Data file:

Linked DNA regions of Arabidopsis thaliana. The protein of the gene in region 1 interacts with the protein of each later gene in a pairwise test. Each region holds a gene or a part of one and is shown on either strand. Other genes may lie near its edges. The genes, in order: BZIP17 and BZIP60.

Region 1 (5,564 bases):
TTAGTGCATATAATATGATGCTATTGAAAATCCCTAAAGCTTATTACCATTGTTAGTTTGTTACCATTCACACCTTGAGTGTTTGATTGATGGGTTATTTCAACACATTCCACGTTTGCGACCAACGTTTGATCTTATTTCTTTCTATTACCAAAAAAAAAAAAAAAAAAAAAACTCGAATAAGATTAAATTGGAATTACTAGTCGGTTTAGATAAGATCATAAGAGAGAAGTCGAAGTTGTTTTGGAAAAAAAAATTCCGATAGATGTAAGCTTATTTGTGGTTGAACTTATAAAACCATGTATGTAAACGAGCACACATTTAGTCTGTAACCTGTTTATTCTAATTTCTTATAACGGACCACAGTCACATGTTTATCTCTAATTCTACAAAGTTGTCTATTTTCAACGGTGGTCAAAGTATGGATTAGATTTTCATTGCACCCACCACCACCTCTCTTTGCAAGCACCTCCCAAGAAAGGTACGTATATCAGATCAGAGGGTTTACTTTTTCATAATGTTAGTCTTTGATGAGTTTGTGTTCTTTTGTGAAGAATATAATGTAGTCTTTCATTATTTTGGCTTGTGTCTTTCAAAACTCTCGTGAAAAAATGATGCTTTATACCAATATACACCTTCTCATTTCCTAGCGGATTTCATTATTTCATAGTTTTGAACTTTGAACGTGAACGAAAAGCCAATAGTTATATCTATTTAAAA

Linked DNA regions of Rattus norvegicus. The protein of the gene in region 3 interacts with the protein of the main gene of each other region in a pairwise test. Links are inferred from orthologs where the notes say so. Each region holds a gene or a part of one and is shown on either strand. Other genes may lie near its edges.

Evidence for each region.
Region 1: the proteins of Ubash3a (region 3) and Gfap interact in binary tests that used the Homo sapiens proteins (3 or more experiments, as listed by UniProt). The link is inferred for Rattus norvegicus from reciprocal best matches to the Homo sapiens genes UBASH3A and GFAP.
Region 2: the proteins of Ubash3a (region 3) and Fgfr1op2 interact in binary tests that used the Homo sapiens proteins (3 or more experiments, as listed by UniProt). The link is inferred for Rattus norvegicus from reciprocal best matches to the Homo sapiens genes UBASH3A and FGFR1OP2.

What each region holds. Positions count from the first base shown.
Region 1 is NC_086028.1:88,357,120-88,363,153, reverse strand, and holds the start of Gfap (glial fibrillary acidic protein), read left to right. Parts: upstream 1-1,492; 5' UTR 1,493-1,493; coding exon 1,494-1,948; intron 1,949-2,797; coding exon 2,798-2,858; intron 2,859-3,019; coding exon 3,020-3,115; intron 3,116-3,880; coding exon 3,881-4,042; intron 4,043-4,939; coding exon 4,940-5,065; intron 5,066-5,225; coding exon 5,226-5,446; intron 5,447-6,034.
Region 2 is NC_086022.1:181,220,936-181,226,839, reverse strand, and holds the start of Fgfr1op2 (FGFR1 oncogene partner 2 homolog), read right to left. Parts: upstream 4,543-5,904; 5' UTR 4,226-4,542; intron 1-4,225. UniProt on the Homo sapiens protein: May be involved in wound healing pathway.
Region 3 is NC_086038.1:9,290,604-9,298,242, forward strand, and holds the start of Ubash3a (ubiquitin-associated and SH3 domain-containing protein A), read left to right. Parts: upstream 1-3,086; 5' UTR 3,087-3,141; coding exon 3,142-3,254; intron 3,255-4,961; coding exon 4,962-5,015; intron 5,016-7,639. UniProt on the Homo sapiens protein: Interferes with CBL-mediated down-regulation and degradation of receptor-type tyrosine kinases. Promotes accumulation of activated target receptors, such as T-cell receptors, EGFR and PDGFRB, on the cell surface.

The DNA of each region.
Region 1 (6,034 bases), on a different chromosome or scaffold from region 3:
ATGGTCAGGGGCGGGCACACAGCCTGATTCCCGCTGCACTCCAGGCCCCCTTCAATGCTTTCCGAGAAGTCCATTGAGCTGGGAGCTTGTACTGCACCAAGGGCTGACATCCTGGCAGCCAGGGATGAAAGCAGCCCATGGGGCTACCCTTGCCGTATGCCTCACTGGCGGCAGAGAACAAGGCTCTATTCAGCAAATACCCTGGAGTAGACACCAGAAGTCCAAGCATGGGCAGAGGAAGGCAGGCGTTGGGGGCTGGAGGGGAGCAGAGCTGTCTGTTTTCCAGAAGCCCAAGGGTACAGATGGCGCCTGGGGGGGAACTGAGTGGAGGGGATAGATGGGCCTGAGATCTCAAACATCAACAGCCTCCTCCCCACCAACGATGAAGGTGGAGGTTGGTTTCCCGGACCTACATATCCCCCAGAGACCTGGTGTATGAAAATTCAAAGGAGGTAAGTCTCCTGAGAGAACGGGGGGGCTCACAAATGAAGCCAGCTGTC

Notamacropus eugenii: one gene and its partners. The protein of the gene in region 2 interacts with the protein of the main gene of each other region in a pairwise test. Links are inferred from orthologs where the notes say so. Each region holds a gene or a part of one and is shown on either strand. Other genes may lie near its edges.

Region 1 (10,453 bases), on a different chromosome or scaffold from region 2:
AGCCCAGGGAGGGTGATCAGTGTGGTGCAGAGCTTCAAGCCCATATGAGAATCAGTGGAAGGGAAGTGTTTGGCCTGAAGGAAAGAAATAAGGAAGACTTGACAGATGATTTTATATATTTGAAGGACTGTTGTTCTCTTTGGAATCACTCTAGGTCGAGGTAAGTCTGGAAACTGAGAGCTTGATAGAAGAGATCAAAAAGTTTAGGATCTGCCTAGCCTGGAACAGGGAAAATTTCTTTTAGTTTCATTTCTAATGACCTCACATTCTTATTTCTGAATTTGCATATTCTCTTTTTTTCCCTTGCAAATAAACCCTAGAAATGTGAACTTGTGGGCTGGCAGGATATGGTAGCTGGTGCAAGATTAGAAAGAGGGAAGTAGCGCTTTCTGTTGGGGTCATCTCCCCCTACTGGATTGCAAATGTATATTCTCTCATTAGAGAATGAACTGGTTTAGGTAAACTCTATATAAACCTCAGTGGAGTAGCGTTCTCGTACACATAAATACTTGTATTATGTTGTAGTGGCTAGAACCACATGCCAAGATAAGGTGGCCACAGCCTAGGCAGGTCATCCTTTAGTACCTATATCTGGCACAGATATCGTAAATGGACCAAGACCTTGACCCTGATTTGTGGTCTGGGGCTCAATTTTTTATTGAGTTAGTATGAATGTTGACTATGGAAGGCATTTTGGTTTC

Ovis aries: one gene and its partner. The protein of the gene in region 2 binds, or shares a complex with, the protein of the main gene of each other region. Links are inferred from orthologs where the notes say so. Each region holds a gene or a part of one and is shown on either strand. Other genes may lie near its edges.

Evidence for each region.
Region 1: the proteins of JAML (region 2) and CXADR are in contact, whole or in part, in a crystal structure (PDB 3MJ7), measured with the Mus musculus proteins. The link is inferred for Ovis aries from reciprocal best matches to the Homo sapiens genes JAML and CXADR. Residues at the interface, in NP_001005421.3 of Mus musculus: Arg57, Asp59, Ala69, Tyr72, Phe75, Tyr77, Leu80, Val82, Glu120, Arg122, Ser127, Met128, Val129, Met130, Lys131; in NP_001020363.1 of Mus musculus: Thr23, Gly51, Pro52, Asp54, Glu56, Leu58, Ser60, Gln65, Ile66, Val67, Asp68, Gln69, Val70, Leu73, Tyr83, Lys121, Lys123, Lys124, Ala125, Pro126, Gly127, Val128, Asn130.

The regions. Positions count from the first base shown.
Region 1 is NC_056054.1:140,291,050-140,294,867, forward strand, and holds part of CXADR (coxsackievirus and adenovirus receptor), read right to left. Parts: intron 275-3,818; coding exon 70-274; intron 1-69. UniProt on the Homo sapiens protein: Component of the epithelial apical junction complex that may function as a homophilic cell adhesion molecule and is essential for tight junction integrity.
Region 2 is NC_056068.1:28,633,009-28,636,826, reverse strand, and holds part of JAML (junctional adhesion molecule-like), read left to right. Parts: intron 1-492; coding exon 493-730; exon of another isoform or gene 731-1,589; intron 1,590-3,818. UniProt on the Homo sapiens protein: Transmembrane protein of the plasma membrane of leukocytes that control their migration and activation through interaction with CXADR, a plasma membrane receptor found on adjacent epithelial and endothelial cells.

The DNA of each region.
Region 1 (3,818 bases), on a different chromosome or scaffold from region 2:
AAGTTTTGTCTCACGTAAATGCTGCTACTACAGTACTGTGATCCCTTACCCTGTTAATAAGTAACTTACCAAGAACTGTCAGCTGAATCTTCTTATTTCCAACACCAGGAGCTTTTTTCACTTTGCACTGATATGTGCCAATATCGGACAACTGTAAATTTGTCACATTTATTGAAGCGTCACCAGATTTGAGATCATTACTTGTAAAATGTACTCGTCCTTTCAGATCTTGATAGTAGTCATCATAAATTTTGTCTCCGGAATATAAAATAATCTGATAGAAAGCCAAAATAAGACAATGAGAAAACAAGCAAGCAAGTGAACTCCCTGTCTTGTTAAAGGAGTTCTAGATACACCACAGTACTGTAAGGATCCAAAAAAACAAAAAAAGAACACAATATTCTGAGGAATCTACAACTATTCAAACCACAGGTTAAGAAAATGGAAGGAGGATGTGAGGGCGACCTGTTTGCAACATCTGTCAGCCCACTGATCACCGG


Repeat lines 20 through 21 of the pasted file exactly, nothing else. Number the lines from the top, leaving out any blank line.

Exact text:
Region 1: the proteins of JAML (region 2) and CXADR are in contact, whole or in part, in a crystal structure (PDB 3MJ7), measured with the Mus musculus proteins. The link is inferred for Ovis aries from reciprocal best matches to the Homo sapiens genes JAML and CXADR. Residues at the interface, in NP_001005421.3 of Mus musculus: Arg57, Asp59, Ala69, Tyr72, Phe75, Tyr77, Leu80, Val82, Glu120, Arg122, Ser127, Met128, Val129, Met130, Lys131; in NP_001020363.1 of Mus musculus: Thr23, Gly51, Pro52, Asp54, Glu56, Leu58, Ser60, Gln65, Ile66, Val67, Asp68, Gln69, Val70, Leu73, Tyr83, Lys121, Lys123, Lys124, Ala125, Pro126, Gly127, Val128, Asn130.

The regions. Positions count from the first base shown.